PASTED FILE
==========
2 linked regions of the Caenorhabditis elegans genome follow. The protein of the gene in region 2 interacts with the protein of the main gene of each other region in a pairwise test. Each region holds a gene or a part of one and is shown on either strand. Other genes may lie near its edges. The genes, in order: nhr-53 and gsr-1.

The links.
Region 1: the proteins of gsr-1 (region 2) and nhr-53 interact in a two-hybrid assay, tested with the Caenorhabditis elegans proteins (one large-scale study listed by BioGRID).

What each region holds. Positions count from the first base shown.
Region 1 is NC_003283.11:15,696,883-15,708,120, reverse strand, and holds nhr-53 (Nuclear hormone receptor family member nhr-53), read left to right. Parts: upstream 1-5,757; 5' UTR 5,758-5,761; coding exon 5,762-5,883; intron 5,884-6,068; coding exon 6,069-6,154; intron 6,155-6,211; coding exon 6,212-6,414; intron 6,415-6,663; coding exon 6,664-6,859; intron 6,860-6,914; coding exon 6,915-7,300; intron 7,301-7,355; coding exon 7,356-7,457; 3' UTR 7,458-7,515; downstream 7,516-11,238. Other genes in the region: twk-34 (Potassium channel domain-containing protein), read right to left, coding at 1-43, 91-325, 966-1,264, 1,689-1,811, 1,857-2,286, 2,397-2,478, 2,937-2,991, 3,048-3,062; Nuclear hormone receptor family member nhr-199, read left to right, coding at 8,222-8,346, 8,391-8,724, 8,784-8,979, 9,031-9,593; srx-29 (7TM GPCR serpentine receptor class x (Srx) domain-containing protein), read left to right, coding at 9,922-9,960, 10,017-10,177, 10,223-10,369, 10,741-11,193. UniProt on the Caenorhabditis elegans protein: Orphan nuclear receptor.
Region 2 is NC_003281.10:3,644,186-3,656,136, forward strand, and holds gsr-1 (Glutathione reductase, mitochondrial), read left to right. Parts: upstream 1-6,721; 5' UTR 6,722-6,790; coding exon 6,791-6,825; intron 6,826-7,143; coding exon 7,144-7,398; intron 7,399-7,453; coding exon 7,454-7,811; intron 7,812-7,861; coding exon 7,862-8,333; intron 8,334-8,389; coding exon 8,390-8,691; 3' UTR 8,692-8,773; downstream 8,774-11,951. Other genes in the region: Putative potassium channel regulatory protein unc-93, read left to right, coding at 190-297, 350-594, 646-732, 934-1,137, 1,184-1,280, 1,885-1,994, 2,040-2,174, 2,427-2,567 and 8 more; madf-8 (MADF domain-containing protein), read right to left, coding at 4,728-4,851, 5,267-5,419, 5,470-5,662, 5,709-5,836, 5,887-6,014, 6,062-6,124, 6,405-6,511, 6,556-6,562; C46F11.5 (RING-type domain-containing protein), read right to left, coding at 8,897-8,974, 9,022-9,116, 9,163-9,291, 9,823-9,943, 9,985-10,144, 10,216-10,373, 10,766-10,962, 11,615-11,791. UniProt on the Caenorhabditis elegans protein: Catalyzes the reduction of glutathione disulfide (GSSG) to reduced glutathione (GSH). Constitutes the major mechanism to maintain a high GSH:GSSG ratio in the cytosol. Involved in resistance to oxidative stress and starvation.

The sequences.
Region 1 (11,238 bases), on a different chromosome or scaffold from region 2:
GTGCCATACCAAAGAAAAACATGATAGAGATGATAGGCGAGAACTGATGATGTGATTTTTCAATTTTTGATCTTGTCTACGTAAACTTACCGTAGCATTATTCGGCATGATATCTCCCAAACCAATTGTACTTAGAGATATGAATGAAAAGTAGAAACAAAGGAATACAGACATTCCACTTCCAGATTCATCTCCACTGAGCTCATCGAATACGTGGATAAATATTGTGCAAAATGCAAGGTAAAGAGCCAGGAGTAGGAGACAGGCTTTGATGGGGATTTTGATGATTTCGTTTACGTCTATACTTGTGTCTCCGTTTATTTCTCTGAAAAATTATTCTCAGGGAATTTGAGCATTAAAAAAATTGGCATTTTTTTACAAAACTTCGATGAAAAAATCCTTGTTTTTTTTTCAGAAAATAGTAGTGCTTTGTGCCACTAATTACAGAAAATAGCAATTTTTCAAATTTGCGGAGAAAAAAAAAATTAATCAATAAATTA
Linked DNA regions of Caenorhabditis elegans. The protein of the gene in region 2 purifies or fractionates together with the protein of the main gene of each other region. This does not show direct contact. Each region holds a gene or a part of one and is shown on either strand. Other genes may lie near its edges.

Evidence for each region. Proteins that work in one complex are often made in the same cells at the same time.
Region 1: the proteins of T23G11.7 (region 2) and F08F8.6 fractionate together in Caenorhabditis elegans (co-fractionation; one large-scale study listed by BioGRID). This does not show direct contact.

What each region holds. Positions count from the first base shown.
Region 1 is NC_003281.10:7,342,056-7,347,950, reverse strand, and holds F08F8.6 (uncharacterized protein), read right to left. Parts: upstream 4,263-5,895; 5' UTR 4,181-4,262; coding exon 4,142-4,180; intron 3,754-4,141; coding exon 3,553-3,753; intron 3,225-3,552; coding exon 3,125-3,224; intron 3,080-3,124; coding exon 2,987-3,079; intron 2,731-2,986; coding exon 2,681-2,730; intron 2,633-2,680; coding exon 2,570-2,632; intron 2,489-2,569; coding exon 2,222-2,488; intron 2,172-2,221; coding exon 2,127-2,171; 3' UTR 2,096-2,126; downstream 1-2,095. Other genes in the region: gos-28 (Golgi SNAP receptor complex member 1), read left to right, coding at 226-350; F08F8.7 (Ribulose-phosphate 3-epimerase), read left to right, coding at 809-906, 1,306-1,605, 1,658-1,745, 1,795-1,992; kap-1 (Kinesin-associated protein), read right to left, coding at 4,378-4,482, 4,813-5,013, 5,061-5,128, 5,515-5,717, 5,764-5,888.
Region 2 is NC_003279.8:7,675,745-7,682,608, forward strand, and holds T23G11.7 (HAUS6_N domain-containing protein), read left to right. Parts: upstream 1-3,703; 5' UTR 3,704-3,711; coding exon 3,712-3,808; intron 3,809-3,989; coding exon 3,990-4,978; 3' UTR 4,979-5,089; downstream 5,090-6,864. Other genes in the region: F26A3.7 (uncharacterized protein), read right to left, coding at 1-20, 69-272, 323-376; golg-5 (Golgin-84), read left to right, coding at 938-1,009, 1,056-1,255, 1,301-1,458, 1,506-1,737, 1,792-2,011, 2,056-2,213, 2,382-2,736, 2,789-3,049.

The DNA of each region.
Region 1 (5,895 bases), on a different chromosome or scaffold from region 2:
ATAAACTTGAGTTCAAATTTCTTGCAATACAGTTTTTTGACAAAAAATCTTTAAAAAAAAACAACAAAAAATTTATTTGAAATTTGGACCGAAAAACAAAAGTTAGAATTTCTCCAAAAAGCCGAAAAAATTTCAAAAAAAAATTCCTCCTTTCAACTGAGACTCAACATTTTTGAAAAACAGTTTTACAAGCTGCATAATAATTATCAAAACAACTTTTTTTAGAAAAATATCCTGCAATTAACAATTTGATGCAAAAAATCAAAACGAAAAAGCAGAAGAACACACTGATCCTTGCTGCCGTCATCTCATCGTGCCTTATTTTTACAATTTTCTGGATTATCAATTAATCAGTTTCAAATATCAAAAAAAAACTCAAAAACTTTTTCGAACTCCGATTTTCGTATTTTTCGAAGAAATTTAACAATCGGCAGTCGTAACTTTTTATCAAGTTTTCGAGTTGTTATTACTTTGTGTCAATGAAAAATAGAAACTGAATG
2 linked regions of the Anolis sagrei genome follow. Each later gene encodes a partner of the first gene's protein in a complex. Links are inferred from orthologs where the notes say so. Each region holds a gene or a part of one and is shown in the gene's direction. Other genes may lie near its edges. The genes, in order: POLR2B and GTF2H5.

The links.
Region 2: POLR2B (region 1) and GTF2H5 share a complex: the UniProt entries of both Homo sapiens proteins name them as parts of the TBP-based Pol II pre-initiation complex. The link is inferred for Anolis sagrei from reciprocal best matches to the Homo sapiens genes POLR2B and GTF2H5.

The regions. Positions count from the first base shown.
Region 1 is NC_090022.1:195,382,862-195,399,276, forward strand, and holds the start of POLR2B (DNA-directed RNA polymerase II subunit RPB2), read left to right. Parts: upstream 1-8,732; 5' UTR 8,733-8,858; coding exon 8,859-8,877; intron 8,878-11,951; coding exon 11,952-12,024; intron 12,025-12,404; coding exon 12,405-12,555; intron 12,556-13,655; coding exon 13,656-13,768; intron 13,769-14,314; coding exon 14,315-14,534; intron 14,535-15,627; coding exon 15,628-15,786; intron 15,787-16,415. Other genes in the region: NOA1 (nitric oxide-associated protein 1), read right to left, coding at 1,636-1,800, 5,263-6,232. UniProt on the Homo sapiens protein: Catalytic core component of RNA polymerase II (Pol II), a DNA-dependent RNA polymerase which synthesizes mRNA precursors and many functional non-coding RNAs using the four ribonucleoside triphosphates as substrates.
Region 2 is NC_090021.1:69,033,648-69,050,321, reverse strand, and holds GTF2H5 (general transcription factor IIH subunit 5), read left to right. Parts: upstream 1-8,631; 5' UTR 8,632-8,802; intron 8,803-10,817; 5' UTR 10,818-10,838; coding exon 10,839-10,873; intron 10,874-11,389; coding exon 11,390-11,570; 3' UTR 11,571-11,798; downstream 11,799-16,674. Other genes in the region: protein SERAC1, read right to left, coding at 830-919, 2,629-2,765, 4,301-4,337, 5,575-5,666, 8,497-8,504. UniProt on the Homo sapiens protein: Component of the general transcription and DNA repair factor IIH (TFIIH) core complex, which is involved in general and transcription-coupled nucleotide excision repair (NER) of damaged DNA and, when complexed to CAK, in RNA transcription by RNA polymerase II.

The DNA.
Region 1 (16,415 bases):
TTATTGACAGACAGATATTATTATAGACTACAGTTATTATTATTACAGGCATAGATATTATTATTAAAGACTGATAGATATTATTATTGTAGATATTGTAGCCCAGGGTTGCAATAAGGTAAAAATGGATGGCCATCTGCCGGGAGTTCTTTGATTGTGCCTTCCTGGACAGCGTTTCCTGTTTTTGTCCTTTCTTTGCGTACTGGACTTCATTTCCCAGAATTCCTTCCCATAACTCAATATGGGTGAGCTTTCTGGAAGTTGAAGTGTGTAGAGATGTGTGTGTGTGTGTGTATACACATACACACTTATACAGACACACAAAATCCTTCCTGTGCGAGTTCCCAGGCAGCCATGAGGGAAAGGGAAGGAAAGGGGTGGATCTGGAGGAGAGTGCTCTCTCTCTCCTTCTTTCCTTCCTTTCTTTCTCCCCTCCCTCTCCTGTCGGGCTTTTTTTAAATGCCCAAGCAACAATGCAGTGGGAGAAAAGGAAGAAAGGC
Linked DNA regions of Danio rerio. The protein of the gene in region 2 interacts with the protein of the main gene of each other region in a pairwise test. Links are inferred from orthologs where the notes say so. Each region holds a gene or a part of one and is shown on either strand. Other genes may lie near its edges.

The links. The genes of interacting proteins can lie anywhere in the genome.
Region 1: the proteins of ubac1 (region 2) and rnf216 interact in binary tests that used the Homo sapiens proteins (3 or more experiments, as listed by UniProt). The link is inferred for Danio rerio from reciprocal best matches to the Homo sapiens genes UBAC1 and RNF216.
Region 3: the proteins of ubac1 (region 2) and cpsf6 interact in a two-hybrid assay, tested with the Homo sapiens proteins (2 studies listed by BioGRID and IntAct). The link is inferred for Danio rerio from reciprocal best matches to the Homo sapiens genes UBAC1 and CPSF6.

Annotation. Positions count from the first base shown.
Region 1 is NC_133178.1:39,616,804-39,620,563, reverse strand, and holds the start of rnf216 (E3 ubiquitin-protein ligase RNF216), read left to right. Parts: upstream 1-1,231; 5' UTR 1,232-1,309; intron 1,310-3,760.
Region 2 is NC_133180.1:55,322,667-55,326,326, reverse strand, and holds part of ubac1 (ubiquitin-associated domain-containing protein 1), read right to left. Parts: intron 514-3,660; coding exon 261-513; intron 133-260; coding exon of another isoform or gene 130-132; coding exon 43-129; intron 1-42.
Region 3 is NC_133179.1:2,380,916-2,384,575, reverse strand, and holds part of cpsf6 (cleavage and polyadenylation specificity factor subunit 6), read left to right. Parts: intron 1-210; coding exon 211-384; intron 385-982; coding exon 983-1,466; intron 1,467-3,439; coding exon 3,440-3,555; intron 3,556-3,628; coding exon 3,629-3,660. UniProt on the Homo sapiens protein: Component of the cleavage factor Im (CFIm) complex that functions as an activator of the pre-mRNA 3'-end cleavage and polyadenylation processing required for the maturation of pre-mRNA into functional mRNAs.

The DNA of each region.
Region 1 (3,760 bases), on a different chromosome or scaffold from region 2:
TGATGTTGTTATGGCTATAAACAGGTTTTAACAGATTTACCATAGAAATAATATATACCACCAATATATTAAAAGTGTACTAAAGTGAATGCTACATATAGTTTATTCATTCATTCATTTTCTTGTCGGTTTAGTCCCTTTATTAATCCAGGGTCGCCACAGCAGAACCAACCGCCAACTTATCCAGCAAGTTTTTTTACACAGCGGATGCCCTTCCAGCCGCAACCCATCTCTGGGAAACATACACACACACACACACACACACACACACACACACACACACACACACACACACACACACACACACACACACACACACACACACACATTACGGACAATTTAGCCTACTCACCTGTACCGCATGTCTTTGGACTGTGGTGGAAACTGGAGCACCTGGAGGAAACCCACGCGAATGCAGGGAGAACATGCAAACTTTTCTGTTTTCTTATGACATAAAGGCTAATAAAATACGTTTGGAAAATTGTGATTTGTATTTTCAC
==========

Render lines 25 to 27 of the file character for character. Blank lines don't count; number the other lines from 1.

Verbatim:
The DNA.
Region 1 (16,415 bases):
TTATTGACAGACAGATATTATTATAGACTACAGTTATTATTATTACAGGCATAGATATTATTATTAAAGACTGATAGATATTATTATTGTAGATATTGTAGCCCAGGGTTGCAATAAGGTAAAAATGGATGGCCATCTGCCGGGAGTTCTTTGATTGTGCCTTCCTGGACAGCGTTTCCTGTTTTTGTCCTTTCTTTGCGTACTGGACTTCATTTCCCAGAATTCCTTCCCATAACTCAATATGGGTGAGCTTTCTGGAAGTTGAAGTGTGTAGAGATGTGTGTGTGTGTGTGTATACACATACACACTTATACAGACACACAAAATCCTTCCTGTGCGAGTTCCCAGGCAGCCATGAGGGAAAGGGAAGGAAAGGGGTGGATCTGGAGGAGAGTGCTCTCTCTCTCCTTCTTTCCTTCCTTTCTTTCTCCCCTCCCTCTCCTGTCGGGCTTTTTTTAAATGCCCAAGCAACAATGCAGTGGGAGAAAAGGAAGAAAGGC